Safety Valves

I think it is important that I go over with you the four psychological defense mechanisms of denial, suppression, repression and projection. It is highly likely that, if what you are going to be working on in this program involves early childhood wounding, that you have employed one or more of them at some time in your life — and probably still do. We all do. It’s part of being human.

Now, in case you’re wondering, let me reassure you that these mechanisms are not bad. Without such defense mechanisms to help us through difficult emotional times, we probably never would have survived. They are always especially helpful during childhood when we don’t have the skills to process emotional pain.
So, let me go through them with you. Let’s do denial first.

Denial is to suspend belief in something even in the face of obvious evidence that it is real. You will see this when someone is suddenly in shock, like when learning of someone’s sudden death. You’ll hear people say things like, “It can’t be.” “I don’t believe it.” “It’s not possible.” “No, this is not happening.”

We go into denial like this when we are flooded with too much emotional information. We can’t cope with it, so in order to avoid overload, we deny it’s even happening. It’s a really important safety valve. Without it, we might collapse.

It occurs in childhood too, of course. Let’s say, a child who loves her daddy and yet sees him beat her mother when he was drunk may deny that he ever hit her mother. In that case, it would be her only way to deal with the emotional conflict she would be feeling between her love for him and her fear of his violence.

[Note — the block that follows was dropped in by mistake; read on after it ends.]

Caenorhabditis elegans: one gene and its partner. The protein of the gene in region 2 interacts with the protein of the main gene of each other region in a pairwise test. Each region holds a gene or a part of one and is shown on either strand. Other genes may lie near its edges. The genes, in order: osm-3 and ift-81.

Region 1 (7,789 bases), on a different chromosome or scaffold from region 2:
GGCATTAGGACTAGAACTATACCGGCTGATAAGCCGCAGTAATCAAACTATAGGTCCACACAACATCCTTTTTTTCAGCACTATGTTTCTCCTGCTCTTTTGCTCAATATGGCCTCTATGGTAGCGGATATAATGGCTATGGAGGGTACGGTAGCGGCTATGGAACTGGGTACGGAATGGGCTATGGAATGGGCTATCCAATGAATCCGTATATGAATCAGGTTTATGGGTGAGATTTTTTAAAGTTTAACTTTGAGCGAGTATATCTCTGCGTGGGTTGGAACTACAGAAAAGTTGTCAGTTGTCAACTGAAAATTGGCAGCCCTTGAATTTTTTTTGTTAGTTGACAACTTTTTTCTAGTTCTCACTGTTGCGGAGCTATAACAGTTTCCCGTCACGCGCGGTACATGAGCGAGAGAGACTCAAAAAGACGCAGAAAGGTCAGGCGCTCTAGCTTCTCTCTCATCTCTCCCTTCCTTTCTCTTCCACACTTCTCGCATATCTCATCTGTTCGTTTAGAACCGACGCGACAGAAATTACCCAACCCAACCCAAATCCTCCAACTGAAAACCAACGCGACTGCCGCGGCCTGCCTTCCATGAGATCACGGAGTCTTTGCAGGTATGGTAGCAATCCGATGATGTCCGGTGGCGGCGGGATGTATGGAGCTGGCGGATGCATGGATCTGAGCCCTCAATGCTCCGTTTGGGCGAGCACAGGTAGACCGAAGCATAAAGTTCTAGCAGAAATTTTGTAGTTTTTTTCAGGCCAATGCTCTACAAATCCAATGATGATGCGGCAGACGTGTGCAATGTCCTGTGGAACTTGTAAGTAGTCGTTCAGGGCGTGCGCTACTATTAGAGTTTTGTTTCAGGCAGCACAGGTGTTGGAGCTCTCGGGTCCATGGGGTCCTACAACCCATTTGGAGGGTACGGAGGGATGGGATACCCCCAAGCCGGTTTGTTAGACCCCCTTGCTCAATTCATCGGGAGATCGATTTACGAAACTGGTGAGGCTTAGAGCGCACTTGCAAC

The thing with denial, though, is that it is meant to provide short-term relief, not long-term. It helps us to come to a point where we can let the truth sink in and to where we can begin to process the pain consciously. Denial may last a few minutes, a few hours, days, or weeks, but not years. That’s when it becomes pathological and needs to be busted. If denial becomes too firmly established, repression might take over.

Now let’s look at repression. Repression occurs when we bury our feelings, unpleasant thoughts, or memories so deep down in our subconscious mind that we have absolutely no awareness of them being there. It’s as if we never had them. If challenged about them, we would vehemently deny that we have them. Memories of sexual abuse in early childhood are often repressed in this way. It’s the only way the child has of dealing with the pain — the perfect defense, actually.

However, let me give you a warning here: If the repressed memory, thought or feeling does suddenly come to the surface at some later date, and unexpectedly, it can be very traumatizing. It’s not that you just have the memory — you do have that, but you also experience the emotions attached to the memory.

Now, there’s a chance that this might happen to you during this program, so you do need to be prepared for it in case it does. If it does, and it is too much for you to handle, then please do reach out for some coaching to help you through. We really don’t want you to stop once you have started, so some coaching would help. However, if it gets really bad, then you might need to get some help from a psychotherapist — preferably one who is familiar with Radical Forgiveness.